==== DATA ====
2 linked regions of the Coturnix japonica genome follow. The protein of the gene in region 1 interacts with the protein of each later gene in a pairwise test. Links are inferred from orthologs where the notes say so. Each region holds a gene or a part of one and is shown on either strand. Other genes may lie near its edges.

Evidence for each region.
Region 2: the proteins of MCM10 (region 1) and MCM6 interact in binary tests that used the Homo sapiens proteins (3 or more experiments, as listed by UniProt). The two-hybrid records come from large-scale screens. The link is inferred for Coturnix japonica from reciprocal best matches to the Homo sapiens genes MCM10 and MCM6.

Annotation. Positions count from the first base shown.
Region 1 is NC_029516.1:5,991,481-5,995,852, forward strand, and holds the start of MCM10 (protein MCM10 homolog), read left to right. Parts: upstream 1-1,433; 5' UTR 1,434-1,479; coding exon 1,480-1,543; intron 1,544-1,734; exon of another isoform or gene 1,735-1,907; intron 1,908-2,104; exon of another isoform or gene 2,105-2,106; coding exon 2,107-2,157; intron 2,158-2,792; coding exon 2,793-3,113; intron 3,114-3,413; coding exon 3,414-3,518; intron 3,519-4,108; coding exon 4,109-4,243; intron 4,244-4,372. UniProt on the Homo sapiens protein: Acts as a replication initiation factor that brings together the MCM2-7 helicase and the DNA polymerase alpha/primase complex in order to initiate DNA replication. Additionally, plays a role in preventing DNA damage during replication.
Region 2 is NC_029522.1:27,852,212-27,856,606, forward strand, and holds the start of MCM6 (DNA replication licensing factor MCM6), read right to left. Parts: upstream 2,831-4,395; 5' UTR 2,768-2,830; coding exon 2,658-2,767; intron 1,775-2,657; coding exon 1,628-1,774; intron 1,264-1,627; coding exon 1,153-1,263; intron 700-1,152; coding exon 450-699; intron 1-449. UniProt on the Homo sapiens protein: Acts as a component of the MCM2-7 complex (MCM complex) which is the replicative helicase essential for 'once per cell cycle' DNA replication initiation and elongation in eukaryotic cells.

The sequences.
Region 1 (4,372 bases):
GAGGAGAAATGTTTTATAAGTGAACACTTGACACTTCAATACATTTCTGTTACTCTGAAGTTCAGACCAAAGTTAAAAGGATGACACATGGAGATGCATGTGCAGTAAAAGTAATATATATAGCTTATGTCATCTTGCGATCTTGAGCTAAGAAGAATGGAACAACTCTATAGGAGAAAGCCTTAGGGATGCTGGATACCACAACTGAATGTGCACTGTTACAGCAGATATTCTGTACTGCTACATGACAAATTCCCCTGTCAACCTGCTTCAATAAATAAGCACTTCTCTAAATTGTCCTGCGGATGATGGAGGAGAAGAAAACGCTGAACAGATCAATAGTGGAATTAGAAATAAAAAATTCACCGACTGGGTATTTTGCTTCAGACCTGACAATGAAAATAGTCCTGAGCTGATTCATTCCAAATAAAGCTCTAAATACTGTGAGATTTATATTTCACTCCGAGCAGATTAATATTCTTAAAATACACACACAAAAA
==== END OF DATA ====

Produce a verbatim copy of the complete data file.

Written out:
2 linked regions of the Coturnix japonica genome follow. The protein of the gene in region 1 interacts with the protein of each later gene in a pairwise test. Links are inferred from orthologs where the notes say so. Each region holds a gene or a part of one and is shown on either strand. Other genes may lie near its edges.

Evidence for each region.
Region 2: the proteins of MCM10 (region 1) and MCM6 interact in binary tests that used the Homo sapiens proteins (3 or more experiments, as listed by UniProt). The two-hybrid records come from large-scale screens. The link is inferred for Coturnix japonica from reciprocal best matches to the Homo sapiens genes MCM10 and MCM6.

Annotation. Positions count from the first base shown.
Region 1 is NC_029516.1:5,991,481-5,995,852, forward strand, and holds the start of MCM10 (protein MCM10 homolog), read left to right. Parts: upstream 1-1,433; 5' UTR 1,434-1,479; coding exon 1,480-1,543; intron 1,544-1,734; exon of another isoform or gene 1,735-1,907; intron 1,908-2,104; exon of another isoform or gene 2,105-2,106; coding exon 2,107-2,157; intron 2,158-2,792; coding exon 2,793-3,113; intron 3,114-3,413; coding exon 3,414-3,518; intron 3,519-4,108; coding exon 4,109-4,243; intron 4,244-4,372. UniProt on the Homo sapiens protein: Acts as a replication initiation factor that brings together the MCM2-7 helicase and the DNA polymerase alpha/primase complex in order to initiate DNA replication. Additionally, plays a role in preventing DNA damage during replication.
Region 2 is NC_029522.1:27,852,212-27,856,606, forward strand, and holds the start of MCM6 (DNA replication licensing factor MCM6), read right to left. Parts: upstream 2,831-4,395; 5' UTR 2,768-2,830; coding exon 2,658-2,767; intron 1,775-2,657; coding exon 1,628-1,774; intron 1,264-1,627; coding exon 1,153-1,263; intron 700-1,152; coding exon 450-699; intron 1-449. UniProt on the Homo sapiens protein: Acts as a component of the MCM2-7 complex (MCM complex) which is the replicative helicase essential for 'once per cell cycle' DNA replication initiation and elongation in eukaryotic cells.

The sequences.
Region 1 (4,372 bases):
GAGGAGAAATGTTTTATAAGTGAACACTTGACACTTCAATACATTTCTGTTACTCTGAAGTTCAGACCAAAGTTAAAAGGATGACACATGGAGATGCATGTGCAGTAAAAGTAATATATATAGCTTATGTCATCTTGCGATCTTGAGCTAAGAAGAATGGAACAACTCTATAGGAGAAAGCCTTAGGGATGCTGGATACCACAACTGAATGTGCACTGTTACAGCAGATATTCTGTACTGCTACATGACAAATTCCCCTGTCAACCTGCTTCAATAAATAAGCACTTCTCTAAATTGTCCTGCGGATGATGGAGGAGAAGAAAACGCTGAACAGATCAATAGTGGAATTAGAAATAAAAAATTCACCGACTGGGTATTTTGCTTCAGACCTGACAATGAAAATAGTCCTGAGCTGATTCATTCCAAATAAAGCTCTAAATACTGTGAGATTTATATTTCACTCCGAGCAGATTAATATTCTTAAAATACACACACAAAAA